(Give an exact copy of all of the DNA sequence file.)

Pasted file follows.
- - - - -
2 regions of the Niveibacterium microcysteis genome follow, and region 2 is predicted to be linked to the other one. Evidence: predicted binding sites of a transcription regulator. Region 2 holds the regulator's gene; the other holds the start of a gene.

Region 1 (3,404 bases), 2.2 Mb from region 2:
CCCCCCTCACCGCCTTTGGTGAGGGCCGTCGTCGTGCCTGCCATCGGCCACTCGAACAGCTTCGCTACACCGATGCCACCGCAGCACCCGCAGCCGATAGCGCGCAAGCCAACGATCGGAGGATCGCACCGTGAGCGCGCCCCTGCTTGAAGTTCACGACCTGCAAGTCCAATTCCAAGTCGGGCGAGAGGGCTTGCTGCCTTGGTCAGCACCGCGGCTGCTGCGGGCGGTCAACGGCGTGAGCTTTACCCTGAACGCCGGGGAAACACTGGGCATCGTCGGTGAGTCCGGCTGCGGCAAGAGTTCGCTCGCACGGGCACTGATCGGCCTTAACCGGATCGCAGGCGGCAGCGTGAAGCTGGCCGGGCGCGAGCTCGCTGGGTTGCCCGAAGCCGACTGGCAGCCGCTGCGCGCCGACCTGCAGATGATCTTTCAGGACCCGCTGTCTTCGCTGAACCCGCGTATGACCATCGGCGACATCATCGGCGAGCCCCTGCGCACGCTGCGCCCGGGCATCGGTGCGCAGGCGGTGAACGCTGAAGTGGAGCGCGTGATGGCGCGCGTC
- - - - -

2 regions of the Niveibacterium microcysteis genome follow, and region 2 is predicted to be linked to the other one. Evidence: predicted binding sites of a transcription regulator. Region 2 holds the regulator's gene; the other holds the start of a gene.

Region 1 (3,404 bases), 2.2 Mb from region 2:
CCCCCCTCACCGCCTTTGGTGAGGGCCGTCGTCGTGCCTGCCATCGGCCACTCGAACAGCTTCGCTACACCGATGCCACCGCAGCACCCGCAGCCGATAGCGCGCAAGCCAACGATCGGAGGATCGCACCGTGAGCGCGCCCCTGCTTGAAGTTCACGACCTGCAAGTCCAATTCCAAGTCGGGCGAGAGGGCTTGCTGCCTTGGTCAGCACCGCGGCTGCTGCGGGCGGTCAACGGCGTGAGCTTTACCCTGAACGCCGGGGAAACACTGGGCATCGTCGGTGAGTCCGGCTGCGGCAAGAGTTCGCTCGCACGGGCACTGATCGGCCTTAACCGGATCGCAGGCGGCAGCGTGAAGCTGGCCGGGCGCGAGCTCGCTGGGTTGCCCGAAGCCGACTGGCAGCCGCTGCGCGCCGACCTGCAGATGATCTTTCAGGACCCGCTGTCTTCGCTGAACCCGCGTATGACCATCGGCGACATCATCGGCGAGCCCCTGCGCACGCTGCGCCCGGGCATCGGTGCGCAGGCGGTGAACGCTGAAGTGGAGCGCGTGATGGCGCGCGTC